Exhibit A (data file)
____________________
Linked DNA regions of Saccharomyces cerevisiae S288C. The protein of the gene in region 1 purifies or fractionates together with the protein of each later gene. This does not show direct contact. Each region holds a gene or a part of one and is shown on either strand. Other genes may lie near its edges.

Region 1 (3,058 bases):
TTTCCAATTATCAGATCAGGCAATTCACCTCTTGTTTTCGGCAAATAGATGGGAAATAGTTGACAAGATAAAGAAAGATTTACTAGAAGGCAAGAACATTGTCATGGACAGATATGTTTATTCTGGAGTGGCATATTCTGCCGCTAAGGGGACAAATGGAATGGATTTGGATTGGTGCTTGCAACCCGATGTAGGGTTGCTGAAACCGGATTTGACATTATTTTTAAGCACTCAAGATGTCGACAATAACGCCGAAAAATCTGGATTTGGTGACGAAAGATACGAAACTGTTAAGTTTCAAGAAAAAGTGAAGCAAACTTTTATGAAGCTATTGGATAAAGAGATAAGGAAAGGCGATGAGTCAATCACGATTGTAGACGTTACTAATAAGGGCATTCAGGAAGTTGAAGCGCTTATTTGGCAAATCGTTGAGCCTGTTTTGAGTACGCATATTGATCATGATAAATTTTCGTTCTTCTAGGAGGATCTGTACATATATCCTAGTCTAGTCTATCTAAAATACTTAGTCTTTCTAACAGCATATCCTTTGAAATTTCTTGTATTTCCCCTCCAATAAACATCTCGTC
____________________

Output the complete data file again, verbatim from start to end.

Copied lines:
Linked DNA regions of Saccharomyces cerevisiae S288C. The protein of the gene in region 1 purifies or fractionates together with the protein of each later gene. This does not show direct contact. Each region holds a gene or a part of one and is shown on either strand. Other genes may lie near its edges.

Region 1 (3,058 bases):
TTTCCAATTATCAGATCAGGCAATTCACCTCTTGTTTTCGGCAAATAGATGGGAAATAGTTGACAAGATAAAGAAAGATTTACTAGAAGGCAAGAACATTGTCATGGACAGATATGTTTATTCTGGAGTGGCATATTCTGCCGCTAAGGGGACAAATGGAATGGATTTGGATTGGTGCTTGCAACCCGATGTAGGGTTGCTGAAACCGGATTTGACATTATTTTTAAGCACTCAAGATGTCGACAATAACGCCGAAAAATCTGGATTTGGTGACGAAAGATACGAAACTGTTAAGTTTCAAGAAAAAGTGAAGCAAACTTTTATGAAGCTATTGGATAAAGAGATAAGGAAAGGCGATGAGTCAATCACGATTGTAGACGTTACTAATAAGGGCATTCAGGAAGTTGAAGCGCTTATTTGGCAAATCGTTGAGCCTGTTTTGAGTACGCATATTGATCATGATAAATTTTCGTTCTTCTAGGAGGATCTGTACATATATCCTAGTCTAGTCTATCTAAAATACTTAGTCTTTCTAACAGCATATCCTTTGAAATTTCTTGTATTTCCCCTCCAATAAACATCTCGTC